last stop – mumbai

there is a lot more i could have said about kerala, particularly kochi (cochin), where we spent the first night – it’s a lovely town on the water, it has a colonial feel, it was a center of early jewish life in india (there is still a “jewtown” with an old but still functioning synagogue that has just six members left); we also had a relaxing evening on a houseboat, which is what one does in kerala; but abby and i will probably go back there later, so i will do more of a photographic study then.

we ended our trip in mumbai, where we visited the famous elephanta caves, which are enormous caves on an island off mumbai.  the caves were carved with statues of gods and demons between the 5th and 8th centuries A.D. the hindus used them for worship; however, the portuguese, upon their arrival in the 1400s, used them as target practice. many of the statues are missing limbs and faces as a result. the light was not good, so i didn’t take many photos.

the final highlights of mumbai were the slum tour and the visit to dhobi ghat. first, in the morning, we visited a slum area of mumbai that houses a huge number of workshops and recycling facilities – textile block printing, plastic bottle shredding, oil can cleaning, paper collecting, animal hide tanning, and so on. the area is so important economically that people commute to the slum from other parts of the city. there also is a residential section composed of two- and three-storey houses that open onto narrow, dark alleys full of possibly less-than-clean water. it’s quite remarkable. unfortunately, the ngo that operates the slum tour doesn’t allow cameras in, “to preserve the slum-dwellers’ dignity”, they say, while i think it’s to protect their photography monopoly. this gets to an embarrassing aspect of a photographer’s mindset, at least for me: the “is it worth going to if i can’t photograph it” syndrome.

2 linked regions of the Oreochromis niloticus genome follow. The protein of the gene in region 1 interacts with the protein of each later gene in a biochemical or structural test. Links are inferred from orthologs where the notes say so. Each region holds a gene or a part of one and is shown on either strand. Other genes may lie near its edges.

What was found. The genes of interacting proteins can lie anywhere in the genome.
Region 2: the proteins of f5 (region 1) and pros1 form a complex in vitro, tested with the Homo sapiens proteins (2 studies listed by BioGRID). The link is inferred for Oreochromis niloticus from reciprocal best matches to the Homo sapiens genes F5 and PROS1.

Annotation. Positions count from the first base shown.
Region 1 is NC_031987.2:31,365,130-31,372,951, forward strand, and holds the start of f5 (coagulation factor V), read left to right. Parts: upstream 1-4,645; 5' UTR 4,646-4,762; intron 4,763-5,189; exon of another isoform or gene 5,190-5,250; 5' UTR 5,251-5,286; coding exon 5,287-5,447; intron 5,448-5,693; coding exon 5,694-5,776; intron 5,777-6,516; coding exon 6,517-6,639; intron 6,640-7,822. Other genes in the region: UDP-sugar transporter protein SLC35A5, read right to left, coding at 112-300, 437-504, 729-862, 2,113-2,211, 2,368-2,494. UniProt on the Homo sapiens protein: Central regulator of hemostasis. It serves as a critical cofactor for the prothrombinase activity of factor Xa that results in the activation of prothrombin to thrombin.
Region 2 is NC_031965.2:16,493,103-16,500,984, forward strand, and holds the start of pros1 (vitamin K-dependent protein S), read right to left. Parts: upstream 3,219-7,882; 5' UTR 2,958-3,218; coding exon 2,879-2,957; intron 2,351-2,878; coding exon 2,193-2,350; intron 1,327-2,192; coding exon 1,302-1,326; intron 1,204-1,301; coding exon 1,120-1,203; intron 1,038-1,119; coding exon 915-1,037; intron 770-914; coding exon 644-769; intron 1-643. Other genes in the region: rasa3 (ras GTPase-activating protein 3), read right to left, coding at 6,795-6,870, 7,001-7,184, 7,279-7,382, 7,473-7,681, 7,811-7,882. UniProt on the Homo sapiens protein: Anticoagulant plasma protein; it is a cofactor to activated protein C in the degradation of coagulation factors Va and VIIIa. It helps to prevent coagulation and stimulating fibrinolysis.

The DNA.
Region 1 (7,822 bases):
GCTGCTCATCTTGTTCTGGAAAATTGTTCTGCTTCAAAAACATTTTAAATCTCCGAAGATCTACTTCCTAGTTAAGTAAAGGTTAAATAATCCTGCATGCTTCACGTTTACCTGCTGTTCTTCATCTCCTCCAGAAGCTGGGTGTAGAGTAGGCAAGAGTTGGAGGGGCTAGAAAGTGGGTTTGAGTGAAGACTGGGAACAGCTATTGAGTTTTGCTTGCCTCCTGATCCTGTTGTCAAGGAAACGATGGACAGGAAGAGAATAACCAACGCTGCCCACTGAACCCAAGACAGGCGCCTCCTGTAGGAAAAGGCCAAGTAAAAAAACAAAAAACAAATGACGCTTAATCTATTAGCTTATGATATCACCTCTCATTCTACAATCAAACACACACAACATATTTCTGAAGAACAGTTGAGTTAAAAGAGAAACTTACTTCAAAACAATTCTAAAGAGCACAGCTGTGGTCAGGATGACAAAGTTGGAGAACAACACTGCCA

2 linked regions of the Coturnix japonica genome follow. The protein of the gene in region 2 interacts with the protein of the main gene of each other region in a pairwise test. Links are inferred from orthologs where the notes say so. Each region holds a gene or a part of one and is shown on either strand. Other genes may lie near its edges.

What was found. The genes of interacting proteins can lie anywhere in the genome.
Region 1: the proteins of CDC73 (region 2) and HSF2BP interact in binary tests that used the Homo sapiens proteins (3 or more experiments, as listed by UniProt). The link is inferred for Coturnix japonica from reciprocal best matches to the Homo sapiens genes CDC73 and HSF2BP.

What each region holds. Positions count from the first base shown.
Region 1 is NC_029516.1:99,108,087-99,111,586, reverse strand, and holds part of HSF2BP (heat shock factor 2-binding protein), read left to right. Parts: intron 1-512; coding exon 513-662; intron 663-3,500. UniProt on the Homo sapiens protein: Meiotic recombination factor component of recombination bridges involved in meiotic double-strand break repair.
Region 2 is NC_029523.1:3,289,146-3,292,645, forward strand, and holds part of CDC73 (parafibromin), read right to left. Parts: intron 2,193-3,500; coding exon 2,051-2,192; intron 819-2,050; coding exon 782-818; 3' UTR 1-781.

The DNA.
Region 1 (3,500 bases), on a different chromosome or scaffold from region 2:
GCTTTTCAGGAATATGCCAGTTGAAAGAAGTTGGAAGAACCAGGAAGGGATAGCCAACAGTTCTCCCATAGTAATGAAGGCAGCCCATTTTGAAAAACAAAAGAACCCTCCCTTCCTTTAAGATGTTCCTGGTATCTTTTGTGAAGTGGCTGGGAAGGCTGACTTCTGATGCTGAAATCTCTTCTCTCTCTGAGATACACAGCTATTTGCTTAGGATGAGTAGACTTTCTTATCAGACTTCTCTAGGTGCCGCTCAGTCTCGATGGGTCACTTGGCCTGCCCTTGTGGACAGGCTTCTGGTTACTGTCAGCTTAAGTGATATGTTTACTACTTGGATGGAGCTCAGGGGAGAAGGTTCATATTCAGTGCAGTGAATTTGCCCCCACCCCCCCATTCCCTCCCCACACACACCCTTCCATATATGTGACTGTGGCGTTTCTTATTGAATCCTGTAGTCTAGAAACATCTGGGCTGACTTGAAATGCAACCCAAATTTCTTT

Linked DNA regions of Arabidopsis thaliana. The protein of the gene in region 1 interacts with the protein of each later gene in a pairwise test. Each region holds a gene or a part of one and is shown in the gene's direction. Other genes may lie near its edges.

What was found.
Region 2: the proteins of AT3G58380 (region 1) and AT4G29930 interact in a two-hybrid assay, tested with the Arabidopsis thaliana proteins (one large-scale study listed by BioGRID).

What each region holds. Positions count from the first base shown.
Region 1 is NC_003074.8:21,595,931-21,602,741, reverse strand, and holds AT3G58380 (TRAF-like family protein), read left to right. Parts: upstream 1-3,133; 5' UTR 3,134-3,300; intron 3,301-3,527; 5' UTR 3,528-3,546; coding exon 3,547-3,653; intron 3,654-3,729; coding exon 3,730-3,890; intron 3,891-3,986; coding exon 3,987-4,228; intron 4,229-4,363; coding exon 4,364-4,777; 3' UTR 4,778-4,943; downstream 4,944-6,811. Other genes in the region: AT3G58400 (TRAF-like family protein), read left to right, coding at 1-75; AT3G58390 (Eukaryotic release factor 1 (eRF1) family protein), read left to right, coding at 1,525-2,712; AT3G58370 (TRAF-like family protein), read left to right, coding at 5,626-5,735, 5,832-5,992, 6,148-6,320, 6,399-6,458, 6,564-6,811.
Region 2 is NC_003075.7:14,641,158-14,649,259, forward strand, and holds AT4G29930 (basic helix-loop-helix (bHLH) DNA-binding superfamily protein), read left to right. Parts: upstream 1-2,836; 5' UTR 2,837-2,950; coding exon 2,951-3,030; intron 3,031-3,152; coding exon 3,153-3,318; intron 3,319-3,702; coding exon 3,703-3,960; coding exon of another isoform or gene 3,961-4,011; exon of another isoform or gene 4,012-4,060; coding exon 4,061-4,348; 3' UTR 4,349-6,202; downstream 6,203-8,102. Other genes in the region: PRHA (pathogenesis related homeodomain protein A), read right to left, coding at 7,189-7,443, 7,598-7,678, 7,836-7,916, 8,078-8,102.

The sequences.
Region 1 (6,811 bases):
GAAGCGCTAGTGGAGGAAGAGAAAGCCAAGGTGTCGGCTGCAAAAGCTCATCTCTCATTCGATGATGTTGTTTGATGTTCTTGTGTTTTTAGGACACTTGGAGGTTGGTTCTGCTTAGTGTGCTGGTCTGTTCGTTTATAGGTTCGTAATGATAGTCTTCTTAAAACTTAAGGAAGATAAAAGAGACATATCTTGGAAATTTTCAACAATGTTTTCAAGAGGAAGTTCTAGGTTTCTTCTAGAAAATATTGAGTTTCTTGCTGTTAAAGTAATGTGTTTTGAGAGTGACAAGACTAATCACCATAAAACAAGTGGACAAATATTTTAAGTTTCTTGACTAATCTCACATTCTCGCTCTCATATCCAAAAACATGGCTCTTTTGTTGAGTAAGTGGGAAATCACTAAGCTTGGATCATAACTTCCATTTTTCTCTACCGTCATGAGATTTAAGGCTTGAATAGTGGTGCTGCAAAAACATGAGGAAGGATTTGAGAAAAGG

in the afternoon, we saw dhobi ghat, one of the great central open-air laundries in mumbai, where workers (dhobis) wash clothes and sheets from hospitals and hotels all over the city. i wasn’t able to go down into the ghat, so i could only shoot from the overpass. again, this was pretty frustrating, but it gives me a reason to go back to mumbai.

elephanta caves: two representations of shiva: one in which he slays andhaka, his son, in a myth that is highly reminiscent of the oedipus story; and one as the trimurti, a 20-foot high sculpture showing the three aspects of shiva (brahma, vishnu and shiva – creator, preserver, and destroyer).
dhobi ghat, from a distance.